“It was the very last thing I expected to hear,” said Cheryl Ledward, after she learned that she had a brain tumor last July.
Ledward’s tumor, which was located behind her left eye and sandwiched between nerves and blood vessels, was in a precarious position.
Thanks to a 3D-printed model, doctors were able to study Leward’s tumor in intricate detail to determine how to best remove it without damaging adjacent areas. Her scheduled surgery was much shorter, as Intermountain neurosurgeon Paul House, MD, operated around those delicate areas and successfully removed the walnut-sized tumor.
Just three months before she was diagnosed, Ledward began experiencing headaches and visual disturbances. Since it was summer, Ledward attributed the headaches to being dehydrated, and thought she just needed to drink more water.
After preliminary testing raised concerns about a vascular blockage, her Intermountain Healthcare primary care physician, William Daines, MD, discovered the tumor on an MRI. The tumor was a large meningioma, located behind her left eye and attached between her optic nerve, carotid artery, and other blood vessels.
While waiting for the surgery, Ledward’s mind began to race. “You think this thing is growing in your head by the minute and you begin to think about the end of life,” she said.
To give her peace of mind, a friend referred her to Rami Shorti, PhD, a biomechanical engineer at Intermountain Healthcare’s Transformation Center in Murray, who has provided patient-specific 3D prints for complicated clinical cases for pre-surgical planning in pediatric cardiology, orthopedic thoracic trauma, urological and podiatric surgeries.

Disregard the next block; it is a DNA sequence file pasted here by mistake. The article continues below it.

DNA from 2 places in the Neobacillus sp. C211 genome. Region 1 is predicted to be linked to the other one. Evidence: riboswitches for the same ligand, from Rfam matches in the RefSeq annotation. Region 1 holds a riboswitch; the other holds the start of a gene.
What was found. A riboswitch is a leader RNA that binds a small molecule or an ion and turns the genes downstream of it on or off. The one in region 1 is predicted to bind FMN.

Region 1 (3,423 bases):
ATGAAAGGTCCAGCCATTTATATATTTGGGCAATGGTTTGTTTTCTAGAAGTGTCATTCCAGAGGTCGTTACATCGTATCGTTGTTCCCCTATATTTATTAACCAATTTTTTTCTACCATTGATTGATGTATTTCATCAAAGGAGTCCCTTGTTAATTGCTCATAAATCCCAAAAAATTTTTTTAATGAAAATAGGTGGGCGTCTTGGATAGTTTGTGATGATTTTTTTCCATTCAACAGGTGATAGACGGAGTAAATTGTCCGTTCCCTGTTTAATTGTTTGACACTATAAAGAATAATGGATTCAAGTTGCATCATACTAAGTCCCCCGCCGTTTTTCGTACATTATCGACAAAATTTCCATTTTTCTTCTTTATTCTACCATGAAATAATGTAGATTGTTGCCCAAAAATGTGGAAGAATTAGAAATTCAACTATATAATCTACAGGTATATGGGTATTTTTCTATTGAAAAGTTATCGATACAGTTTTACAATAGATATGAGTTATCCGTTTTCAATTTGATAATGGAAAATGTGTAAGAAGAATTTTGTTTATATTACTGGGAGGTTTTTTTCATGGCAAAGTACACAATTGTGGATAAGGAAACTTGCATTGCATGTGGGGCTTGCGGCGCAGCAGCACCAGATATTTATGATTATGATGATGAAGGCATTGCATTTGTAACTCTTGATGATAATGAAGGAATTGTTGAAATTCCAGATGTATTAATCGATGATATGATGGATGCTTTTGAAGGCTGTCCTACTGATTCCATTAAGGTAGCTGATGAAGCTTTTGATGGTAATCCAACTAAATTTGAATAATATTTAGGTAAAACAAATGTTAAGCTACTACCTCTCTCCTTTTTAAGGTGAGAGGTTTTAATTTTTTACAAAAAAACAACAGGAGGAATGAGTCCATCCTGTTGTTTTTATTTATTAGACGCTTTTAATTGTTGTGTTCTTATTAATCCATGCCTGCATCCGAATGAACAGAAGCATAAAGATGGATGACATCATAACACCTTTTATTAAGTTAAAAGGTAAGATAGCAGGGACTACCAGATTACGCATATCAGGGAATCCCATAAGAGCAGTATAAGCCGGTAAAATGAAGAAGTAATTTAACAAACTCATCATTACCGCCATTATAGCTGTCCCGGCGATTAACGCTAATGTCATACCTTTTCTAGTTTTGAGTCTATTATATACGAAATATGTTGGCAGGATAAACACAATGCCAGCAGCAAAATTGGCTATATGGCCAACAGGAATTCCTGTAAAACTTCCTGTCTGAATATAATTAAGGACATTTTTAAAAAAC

“What patient-specific anatomic 3D models provide is haptic feedback through hands-on interaction, essentially engaging more senses including touch,” said Dr. Shorti.
“Surgery is hands-on and 3D printing helps fill the gap between 2D images on the screen and physical patient anatomy to be operated on. It allows surgeons to hold in their hands, touch, feel, and visualize all aspects of the anatomy that is unique to that patient. It’s the closest thing to interacting with the real anatomy without cutting a patient open,” he added.
Using software to convert MRI and CT scan images, Dr. Shorti isolated Ledward’s tumor and built a 3D model using different colored plastics to distinguish the different anatomy.
“Using the model, it helped me think about different approaches and anticipate what I was going to find,” says Dr. House. “It allowed me to take a less invasive approach than originally planned.”
Seeing the model also calmed Ledward’s fears. She now knew visually what she was facing.
Once the tumor was removed, Ledward also surprised doctors with a quick recovery. She spent only two days recovering at Intermountain Medical Center. After a six-week recovery at home, she was back at work with no long-term effects or even any visible scars.
No one is more surprised than Ledward, who says she’s very grateful for her doctors and the technology that saved her life — which means she can spend much more time with her family, including her grandchildren.
Although 3D modeling isn’t new, Dr. House says it continues to evolve. “It’s becoming much more sophisticated, faster, and useful with the different colors and textures of the plastics,” he said.
The Intermountain Healthcare Transformation Center is always on the lookout for emerging technologies that have healthcare transformative potential. “3D printing for pre-surgical visualization is a great example of leveraging technology to helping us advance our healthcare capabilities, and we believe that this is just the beginning of many applications including pre-surgical simulation.” said Dr. Shorti.